The campus is where we live, eat, study and participate in campus activities. This section provides metrics and qualitative information about sustainability on the Colorado College campus. The physical campus is the place where many tangible sustainability initiatives can be seen through the implementation of solar panels, net zero buildings, and sustainable dining and water use practices.
Created by one of the Office of Sustainability's Interns - The Colorado College Energy Dashboard tracks the energy consumption and carbon production of different buildings around campus. Come back soon to check out the live version of the Energy Dashboard.
Learn More About Operations At CC
Colorado College’s strategic plan outlines a strong commitment to sustainable landscape management. As part of its fourth recommendation, the plan states, "CC's identity as a distinctive place of learning depends on developing a relationship between the campus physical environment and the functions of our institution. In order to enhance our campus, we must provide sustainable landscape that is in harmony with our educational mission and embodies our regional identity.”
Colorado College’s Grounds Department uses native and xeric (drought-tolerant) plants and trees in many campus landscape areas, while attempting to limit turf grass to high activity areas and sports fields. In an ongoing effort to replace water-intensive bluegrass with more climate appropriate plants, grounds has identified key areas of campus to convert to more sustainable forms of groundcover. Campus areas that have successfully incorporated native and ecologically appropriate plants include: Cutler Hall (native grass), Hulbert Center (native plant garden), Ticknor & Taylor, Morreale House, the Japanese Garden (bamboo and Japanese Maples), Bemis Hall, Cossitt Hall (native species and boulders from the foothill areas), Tutt Science, Shove Memorial Chappell (native sage), Palmer Hall (native grass), and Barnes Science (apache plume). Additional ongoing effort to provide a sustainable landscape is the maintenance and the state of CC's trees. To learn more about the tree's on campus, visit this link for a walking tree tour: https://www.coloradocollege.edu/basics/campus/tour/trees/
The grounds department also uses Integrated Pest Management methods and preventive plant care strategies to minimize pest problems with the landscape. When they must use pesticides, they use those that have the least toxic effect on the environment while still controlling the pest problems.
All organic waste generated by the Grounds crew is either tilled back into the soil, or composted.
Colorado College acknowledges that sustainable transportation can significantly reduce greenhouse gas emissions. According to the 2014 State of Sustainability report, 22% of Colorado College’s fleet of vehicles are gasoline-electric, non-plug-in hybrids, 100% electric vehicles or vehicles fueled with B20 or higher biofuel for more that 4 months of the year. 76% of students walk, bike, or use non-motorized transportation. Shuttles provide transportation for students throughout Colorado Springs as well as to and from ski resorts and the Denver and Colorado Springs airports.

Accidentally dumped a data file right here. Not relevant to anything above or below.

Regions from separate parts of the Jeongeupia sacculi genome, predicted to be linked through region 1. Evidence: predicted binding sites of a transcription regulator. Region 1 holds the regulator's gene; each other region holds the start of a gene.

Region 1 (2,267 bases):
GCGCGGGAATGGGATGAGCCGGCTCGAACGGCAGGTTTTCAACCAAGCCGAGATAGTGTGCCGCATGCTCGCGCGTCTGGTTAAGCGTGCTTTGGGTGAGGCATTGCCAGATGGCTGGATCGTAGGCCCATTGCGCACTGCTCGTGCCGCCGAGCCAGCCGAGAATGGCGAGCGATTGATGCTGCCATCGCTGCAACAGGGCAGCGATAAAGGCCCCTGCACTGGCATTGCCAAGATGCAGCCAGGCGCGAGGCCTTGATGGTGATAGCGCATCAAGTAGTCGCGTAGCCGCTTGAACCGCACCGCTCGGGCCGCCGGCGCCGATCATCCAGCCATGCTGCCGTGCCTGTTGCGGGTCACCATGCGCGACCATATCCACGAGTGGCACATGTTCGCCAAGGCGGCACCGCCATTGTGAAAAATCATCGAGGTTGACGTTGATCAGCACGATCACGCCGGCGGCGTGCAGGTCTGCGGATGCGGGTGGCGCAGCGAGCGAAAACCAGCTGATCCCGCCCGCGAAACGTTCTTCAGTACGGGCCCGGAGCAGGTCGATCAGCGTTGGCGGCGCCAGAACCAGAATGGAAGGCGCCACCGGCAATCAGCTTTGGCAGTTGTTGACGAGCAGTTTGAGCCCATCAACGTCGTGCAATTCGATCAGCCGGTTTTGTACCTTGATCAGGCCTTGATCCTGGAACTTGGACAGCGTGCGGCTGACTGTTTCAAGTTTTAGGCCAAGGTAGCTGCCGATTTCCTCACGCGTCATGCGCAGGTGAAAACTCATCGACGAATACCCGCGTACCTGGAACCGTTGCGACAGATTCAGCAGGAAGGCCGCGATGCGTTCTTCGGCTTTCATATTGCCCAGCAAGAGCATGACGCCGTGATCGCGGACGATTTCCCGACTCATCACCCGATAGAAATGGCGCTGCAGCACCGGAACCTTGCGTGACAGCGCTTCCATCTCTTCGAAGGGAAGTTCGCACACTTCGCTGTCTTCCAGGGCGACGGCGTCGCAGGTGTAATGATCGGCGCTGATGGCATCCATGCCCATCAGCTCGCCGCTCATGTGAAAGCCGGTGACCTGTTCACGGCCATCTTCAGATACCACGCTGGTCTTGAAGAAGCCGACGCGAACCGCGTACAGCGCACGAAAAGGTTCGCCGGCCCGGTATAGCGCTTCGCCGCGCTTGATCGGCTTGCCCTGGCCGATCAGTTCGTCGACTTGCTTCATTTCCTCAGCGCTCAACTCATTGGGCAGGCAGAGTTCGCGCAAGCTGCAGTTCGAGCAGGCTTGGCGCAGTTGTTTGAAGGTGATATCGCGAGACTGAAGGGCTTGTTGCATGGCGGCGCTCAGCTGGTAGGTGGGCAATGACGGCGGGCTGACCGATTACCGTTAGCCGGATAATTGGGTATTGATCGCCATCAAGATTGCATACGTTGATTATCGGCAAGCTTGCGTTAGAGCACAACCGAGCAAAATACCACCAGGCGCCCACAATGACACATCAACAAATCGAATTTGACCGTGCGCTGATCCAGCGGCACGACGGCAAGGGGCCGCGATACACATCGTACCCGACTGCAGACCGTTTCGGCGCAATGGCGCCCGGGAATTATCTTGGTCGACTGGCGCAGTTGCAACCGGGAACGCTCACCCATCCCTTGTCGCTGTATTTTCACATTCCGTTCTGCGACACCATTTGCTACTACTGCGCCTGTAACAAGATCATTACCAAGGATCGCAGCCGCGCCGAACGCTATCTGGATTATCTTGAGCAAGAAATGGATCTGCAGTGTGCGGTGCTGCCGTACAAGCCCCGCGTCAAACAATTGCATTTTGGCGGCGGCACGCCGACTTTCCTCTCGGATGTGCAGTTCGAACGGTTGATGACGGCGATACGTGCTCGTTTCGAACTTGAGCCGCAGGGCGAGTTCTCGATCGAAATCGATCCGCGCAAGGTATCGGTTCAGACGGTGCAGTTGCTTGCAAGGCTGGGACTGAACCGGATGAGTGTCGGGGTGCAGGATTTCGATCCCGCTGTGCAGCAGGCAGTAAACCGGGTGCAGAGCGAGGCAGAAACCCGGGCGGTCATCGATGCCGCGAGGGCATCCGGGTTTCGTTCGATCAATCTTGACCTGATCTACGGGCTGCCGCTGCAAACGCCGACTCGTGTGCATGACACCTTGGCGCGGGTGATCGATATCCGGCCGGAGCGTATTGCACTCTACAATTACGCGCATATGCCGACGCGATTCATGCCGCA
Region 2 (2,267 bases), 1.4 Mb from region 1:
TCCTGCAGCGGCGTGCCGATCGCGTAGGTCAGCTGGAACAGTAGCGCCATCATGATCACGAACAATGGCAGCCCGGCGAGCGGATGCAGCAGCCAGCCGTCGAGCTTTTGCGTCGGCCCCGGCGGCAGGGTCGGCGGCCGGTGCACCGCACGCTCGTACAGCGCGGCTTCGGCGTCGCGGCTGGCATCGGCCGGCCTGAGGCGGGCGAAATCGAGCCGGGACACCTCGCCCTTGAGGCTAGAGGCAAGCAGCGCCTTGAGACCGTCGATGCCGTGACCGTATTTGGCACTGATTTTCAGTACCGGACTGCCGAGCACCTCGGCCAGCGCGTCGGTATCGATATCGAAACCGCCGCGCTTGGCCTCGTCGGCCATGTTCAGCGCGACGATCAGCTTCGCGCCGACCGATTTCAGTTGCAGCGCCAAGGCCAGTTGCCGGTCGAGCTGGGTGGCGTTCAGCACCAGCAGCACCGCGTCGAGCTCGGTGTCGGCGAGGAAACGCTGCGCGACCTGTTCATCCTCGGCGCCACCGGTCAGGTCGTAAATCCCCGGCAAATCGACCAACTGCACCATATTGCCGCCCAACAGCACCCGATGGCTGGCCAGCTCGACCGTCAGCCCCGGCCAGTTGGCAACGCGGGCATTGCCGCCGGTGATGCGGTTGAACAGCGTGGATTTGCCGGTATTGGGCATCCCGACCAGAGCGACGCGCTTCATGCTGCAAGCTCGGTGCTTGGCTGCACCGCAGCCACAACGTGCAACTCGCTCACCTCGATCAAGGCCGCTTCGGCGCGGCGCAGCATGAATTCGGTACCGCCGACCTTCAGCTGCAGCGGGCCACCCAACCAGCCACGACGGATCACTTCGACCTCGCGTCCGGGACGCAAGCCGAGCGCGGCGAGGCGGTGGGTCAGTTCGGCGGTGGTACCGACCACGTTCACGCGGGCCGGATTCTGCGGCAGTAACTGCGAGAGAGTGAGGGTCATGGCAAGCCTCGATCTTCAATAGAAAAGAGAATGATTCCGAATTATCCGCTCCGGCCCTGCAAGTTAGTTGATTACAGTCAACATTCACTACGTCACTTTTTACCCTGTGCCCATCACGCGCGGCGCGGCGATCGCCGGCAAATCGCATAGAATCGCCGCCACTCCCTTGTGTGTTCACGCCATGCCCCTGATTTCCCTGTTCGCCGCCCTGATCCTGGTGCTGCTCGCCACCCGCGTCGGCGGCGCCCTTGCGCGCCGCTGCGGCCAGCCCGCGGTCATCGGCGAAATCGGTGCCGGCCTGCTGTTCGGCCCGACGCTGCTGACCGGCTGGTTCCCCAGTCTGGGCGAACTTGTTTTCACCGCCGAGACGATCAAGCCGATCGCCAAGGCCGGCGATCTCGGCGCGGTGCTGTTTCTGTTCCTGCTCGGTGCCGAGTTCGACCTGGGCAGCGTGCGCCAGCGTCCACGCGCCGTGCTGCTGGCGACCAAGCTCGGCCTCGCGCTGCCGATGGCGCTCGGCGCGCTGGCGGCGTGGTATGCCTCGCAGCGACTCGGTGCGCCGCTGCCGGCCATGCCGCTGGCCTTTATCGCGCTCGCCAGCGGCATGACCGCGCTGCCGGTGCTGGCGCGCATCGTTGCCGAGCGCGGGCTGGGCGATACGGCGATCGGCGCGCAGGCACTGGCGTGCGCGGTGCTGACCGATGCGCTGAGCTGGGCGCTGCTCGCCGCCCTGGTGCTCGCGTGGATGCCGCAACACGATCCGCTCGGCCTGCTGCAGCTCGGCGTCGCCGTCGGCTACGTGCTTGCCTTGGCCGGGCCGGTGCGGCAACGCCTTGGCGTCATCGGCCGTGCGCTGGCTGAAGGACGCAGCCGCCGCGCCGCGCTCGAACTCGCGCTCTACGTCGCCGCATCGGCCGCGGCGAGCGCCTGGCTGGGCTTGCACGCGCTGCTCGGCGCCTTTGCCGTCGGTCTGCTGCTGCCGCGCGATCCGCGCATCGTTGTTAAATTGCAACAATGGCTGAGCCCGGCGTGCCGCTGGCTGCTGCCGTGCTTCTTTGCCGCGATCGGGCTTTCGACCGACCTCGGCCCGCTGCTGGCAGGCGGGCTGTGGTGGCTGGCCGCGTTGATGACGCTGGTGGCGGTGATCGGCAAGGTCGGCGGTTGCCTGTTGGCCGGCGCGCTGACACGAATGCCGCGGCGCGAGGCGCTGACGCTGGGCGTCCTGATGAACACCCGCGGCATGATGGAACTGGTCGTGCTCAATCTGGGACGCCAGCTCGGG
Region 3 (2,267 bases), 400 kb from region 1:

In collaboration with transportation services, the Sustainability Office is in the process of developing a Veggie Van for the campus fleet. The van will be fueled with reclaimed vegetable oil from Rastall dining hall. The van will primarily be used by the Outdoor Recreation Club for trips and expeditions.
The Veggie Van will be used by the Outdoor Recreation Club for a spring break trip in the Spring of 2015.
In the future, the college aims to increase numbers of alternative-fuel vehicles, become a Bicycle Friendly University through the League of American Bicyclists, and pursue more sustainable forms of transportation for CC employees.
Get registered with CC Pike Ride: https://www.coloradocollege.edu/offices/sustainability/Linked_Pages/pikeride-registration.html
As a college, we currently break waste down into three categories: Landfill, Recycling, and Compost. We are standardizing all our waste bins on campus through our waste reduction program to match international standards — blue for recycle, green for compost, and black for landfill. The program we are deploying across campus through Facilities Services and in cooperation with SODEXO is in line with national waste diversion program standards. A black container is always paired with a blue container, and a green container is always placed in rooms where food catering occurs, in break rooms, and in bathrooms for composting of paper towel waste. We've seen significant results from this program and applaud your efforts in diverting waste from landfills!
To learn more about what items go in what bin visit The Pathfinder.
Hosting an Event?
Events at CC generate a ton of waste – most of which can usually be diverted from landfills. If you are hosting an event with food or catering products, download the following sings that highlight what products go into the Recycling, Compost, or sent to the Landfill. To improve waste diversion at your event, keep the three bins together to form a triple-stream waste station. If you need additional bins for your event, please contact Colorado College Community Events.
Preserve our regional and community water supply
Reduce potable water usage by 50%.
In 2008, Colorado College consumed 48,271,000 gallons of potable water on campus, approximately 19,500 gallons per person.
We aim to cut potable water use in half by 2020, to 25,000,000 gallons per year, or approximately 10,000 gallons per campus user.
From 2008 to 2012, Colorado College reduced potable water use by 25%.
Worner Center Renovation
The Worner Student Center and Rastall Dining Hall were renovated in the summer of 2011. During that process, the existing dishwasher was replaced and toilets and urinals were retrofitted with low-flow units. The associated reduction in Worner’s water use reduction was 50%, or 2.5 million gallons.